>> and identification. Tht's just scratching the surface of what's
>> possible with WebID, and the many scenarios people have already listed
>> that they want to apply WebID to.
>> I think what Henry simply meant was, not to constrain WebID to the
>> browsers, but rather that WebID support should be implemented by the
>> browsers, natively, rather than by third party extension or some form
>> of domain specific interface.
> Eventually, we're going to have a NetID (re. Internet of Things), then AgentIDs cos Internet and Web won't matter. But for now, we need to start somewhere. The ubiquitous WWW ecosystem is a natural starting point. It will expand, naturally to the Human Network at large :-)
>> peter williams wrote:
>>> I think the browser-centric "world view" is what is at issue here.
>>> At least 50% of my web usage is RSS, using outlook as the RSS reader. The UI metaphors of the mosaic-era browser are just not part of my world view... My world view tends to be cert oriented (wot a surprise); needing certs on email, certs in HTML emails, certs on code downloaded from HTML emails, and certs in semweb-light RSS meandering to all have a consistent projection - so I can maintain control over my belief models. Remember, 50% of what you read on the web is just crap; much of it deliberate crap. But, that’s the world we live in, where everyone and his dog has an opinion on everything.
>>> Webids have to be bigger than the browser; and not just in some backroom server-server protocol flow. Mainstream non-mosaic browser uses of webids have to be a first-class citizens here, are NOT operating under some historical All-American regime where you are human (but not emancipated), then emancipated (but not a citizen), then a citizen (but you have to bow your head), ...
>>> I recognize that this is web-blasphemy, to even challenge the mosaic legacy. OpenID is leading this challenge (as is cardspace), as its discarding the browser metaphor. It’s the mosaic-era browser model that made OpenID fail.
>>> -----Original Message-----
>>> From: foaf-protocols-bounces at lists.foaf-project.org
>>> [mailto:foaf-protocols-bounces at lists.foaf-project.org] On Behalf Of
>>> Henry Story
>>> Sent: Saturday, December 18, 2010 1:11 AM
>>> To: Jiří Procházka
>>> Cc: foaf-protocols at lists.foaf-project.org
>>> Subject: Re: [foaf-protocols] WebID - mandated syntax or market
>>> solution? was WebID Incubator Charter draft
>>> On 18 Dec 2010, at 00:53, Jiří Procházka wrote:
>>>> Do you agree the "WebID" name could be used, besides as the protocol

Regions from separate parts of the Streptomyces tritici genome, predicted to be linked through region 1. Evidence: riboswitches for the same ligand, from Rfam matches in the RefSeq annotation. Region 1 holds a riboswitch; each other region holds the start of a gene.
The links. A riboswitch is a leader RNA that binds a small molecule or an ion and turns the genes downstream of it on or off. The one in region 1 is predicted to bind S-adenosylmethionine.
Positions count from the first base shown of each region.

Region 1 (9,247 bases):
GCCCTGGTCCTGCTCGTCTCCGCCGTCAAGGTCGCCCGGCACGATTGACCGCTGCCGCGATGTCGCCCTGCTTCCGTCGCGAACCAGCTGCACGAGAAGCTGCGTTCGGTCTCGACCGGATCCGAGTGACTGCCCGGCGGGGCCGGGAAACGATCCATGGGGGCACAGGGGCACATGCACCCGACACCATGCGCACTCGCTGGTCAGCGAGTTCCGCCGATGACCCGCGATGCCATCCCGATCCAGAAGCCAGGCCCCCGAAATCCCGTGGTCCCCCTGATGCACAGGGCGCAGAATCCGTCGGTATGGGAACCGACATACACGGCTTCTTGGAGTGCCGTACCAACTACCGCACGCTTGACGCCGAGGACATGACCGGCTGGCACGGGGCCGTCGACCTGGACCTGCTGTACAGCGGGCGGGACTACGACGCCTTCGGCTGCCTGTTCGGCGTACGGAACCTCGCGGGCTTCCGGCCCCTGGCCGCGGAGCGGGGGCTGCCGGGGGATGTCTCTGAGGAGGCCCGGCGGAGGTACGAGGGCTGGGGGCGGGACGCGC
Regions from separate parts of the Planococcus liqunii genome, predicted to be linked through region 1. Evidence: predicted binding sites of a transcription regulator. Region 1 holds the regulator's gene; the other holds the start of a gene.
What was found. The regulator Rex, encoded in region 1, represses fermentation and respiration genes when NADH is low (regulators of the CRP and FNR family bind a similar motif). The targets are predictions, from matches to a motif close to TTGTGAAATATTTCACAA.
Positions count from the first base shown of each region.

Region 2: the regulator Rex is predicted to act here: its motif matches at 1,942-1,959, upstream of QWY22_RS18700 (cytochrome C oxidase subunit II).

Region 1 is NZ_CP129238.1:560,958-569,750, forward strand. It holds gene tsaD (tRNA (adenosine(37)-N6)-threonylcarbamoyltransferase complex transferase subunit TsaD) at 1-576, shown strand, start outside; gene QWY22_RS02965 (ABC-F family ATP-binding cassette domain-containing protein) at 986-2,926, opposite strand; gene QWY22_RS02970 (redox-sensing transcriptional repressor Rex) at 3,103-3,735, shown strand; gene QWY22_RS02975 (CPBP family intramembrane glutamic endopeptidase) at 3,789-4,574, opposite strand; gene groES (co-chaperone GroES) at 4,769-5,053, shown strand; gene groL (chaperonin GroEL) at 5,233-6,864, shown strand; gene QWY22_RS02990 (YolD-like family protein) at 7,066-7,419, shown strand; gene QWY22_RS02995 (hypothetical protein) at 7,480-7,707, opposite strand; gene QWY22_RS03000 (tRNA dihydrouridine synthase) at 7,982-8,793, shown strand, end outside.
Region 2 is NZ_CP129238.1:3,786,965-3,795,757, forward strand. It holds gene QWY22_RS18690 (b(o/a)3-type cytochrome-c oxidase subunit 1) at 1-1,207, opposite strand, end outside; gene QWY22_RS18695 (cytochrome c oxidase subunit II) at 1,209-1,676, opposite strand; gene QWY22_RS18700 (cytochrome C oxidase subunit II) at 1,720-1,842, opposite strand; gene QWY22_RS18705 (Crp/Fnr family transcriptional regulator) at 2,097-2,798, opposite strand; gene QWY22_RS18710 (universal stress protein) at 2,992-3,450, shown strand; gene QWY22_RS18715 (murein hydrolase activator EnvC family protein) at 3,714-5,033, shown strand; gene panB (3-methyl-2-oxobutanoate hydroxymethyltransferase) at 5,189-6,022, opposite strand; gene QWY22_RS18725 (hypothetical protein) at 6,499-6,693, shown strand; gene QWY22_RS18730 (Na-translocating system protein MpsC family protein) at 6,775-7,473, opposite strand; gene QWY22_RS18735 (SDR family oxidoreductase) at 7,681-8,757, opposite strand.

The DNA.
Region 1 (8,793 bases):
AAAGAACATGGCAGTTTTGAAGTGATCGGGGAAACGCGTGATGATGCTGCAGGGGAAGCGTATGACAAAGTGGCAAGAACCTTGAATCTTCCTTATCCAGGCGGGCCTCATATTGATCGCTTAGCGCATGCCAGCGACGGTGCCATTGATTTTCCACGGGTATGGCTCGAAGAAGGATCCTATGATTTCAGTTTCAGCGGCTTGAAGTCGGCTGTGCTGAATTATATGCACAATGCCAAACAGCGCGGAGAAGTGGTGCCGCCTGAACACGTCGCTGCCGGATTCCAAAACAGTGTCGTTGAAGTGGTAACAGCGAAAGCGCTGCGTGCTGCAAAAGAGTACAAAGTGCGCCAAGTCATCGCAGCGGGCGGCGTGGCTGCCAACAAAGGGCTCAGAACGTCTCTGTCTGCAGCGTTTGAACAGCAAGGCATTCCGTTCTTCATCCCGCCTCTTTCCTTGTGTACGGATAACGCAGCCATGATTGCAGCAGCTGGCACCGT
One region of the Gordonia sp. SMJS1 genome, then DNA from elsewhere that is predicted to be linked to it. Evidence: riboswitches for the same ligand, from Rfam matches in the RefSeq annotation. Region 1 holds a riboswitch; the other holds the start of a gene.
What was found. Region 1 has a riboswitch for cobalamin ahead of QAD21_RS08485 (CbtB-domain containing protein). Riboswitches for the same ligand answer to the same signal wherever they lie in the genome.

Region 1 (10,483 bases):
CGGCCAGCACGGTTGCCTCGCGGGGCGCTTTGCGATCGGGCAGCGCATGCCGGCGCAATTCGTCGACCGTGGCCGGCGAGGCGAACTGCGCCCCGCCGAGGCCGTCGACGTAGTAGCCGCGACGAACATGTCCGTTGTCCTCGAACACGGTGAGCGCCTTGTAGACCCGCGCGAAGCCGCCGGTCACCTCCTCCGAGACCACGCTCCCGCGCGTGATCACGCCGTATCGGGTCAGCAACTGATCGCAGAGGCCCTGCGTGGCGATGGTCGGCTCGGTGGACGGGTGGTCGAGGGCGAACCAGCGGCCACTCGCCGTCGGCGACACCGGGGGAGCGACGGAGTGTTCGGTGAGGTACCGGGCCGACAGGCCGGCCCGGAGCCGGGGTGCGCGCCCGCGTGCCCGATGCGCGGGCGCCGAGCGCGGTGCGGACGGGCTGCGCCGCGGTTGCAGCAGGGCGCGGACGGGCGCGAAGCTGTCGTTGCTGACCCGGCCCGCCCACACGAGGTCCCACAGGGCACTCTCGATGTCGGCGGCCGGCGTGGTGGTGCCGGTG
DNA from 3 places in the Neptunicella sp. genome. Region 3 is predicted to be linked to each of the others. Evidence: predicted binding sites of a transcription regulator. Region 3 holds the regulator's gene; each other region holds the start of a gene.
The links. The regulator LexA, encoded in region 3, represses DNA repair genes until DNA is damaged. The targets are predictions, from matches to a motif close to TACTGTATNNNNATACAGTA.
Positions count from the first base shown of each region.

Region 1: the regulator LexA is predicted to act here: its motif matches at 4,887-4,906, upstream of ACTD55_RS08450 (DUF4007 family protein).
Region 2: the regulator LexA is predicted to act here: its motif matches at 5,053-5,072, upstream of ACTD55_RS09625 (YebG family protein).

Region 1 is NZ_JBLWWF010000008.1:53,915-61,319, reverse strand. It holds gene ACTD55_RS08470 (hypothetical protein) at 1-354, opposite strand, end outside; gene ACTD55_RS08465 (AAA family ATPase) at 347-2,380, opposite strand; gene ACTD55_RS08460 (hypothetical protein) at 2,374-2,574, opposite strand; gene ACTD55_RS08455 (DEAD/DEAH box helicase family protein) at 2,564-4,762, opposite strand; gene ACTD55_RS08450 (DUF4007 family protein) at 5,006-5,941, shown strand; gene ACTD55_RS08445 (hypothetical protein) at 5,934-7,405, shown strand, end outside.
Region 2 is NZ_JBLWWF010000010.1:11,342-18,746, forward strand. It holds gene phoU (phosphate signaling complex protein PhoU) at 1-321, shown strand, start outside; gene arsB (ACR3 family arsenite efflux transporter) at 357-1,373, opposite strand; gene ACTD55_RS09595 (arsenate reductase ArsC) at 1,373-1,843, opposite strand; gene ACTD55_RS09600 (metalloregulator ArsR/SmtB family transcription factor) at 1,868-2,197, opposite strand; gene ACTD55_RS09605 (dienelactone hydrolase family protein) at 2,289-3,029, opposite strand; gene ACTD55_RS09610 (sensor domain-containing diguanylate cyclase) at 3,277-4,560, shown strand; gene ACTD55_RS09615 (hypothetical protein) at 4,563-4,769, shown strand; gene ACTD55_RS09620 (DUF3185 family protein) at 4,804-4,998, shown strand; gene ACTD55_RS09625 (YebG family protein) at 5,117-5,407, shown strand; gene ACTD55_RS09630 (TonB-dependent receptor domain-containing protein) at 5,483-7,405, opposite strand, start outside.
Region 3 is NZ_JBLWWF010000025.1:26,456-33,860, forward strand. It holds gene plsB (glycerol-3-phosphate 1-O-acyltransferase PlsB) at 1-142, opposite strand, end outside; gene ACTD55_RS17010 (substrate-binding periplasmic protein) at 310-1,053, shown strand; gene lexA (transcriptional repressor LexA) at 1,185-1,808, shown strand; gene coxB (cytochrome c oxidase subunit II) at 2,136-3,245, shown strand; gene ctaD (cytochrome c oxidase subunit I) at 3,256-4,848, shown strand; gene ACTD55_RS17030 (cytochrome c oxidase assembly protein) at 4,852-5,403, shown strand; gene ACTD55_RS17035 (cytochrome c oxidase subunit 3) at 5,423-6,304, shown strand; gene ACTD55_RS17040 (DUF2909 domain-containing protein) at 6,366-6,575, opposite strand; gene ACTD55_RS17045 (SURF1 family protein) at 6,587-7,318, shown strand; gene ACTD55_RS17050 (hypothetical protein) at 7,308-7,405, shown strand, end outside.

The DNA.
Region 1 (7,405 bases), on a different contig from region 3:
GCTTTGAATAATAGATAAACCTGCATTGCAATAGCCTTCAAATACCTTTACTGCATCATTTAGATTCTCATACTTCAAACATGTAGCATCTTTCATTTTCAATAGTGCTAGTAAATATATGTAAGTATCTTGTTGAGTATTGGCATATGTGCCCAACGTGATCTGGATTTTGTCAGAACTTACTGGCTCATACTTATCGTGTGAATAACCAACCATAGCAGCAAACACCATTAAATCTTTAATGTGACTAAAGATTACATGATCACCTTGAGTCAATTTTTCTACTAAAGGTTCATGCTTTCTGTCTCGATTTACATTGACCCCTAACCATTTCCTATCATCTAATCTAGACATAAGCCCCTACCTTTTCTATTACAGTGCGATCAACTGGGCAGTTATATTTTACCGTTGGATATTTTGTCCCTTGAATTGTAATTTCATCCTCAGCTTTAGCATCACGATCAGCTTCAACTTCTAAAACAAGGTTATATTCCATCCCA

>>>> name, for something like a certificate (think
>>>> http://validator.w3.org/docs/help.html#icon) which guarantees to an
>>>> end user the software/service is usable in some way? (when it is not
>>>> offline of course)
>>> It won't happen quite like that. It will probably be integrated into
>>> the browsers themselves. See some of the issues here
>>>> Do you agree there are higher demands on reliability of protocols
>>>> then anything else?
>>> In some ways it is not sure that this is a protocol either, btw.
>>> I don't exactly know what WebID is. The protocol is already defined, as TLS. HTTP is a protcol and is already defined.
>>> Perhaps what we are defining is a proof procedure, in which case it is not surprising that we are at the level of logic.
>>> This is something the XG should investigate.
>>>> Do you think if for example with DNS protocol while answering your
>>>> query each participating nameserver could return "syntax not
>>>> understood" error returning it to you as final answer would be good?
>>> Putting a public key in the DNS is a very different issue. DNS does not have content negotiation.
>>>> Please name some protocols which do this (syntax conneg - they are
>>>> just defined as logic - the model, like you wish).
>>> It's not because something is new that it cannot be done.
>>> But anyway, there is one: the web. The Web allows you to return different representations for the same resource. The same resource can return jpeg, gif,... It was designed like that for precisely the reason of allowing flexibility and growth.
>>> In any case all this is moot. We interoperable implementations in every programming language that work with at least 2 mime types. RDF/XML and RDFa, and some even with turtle.
>>> Social Web Architect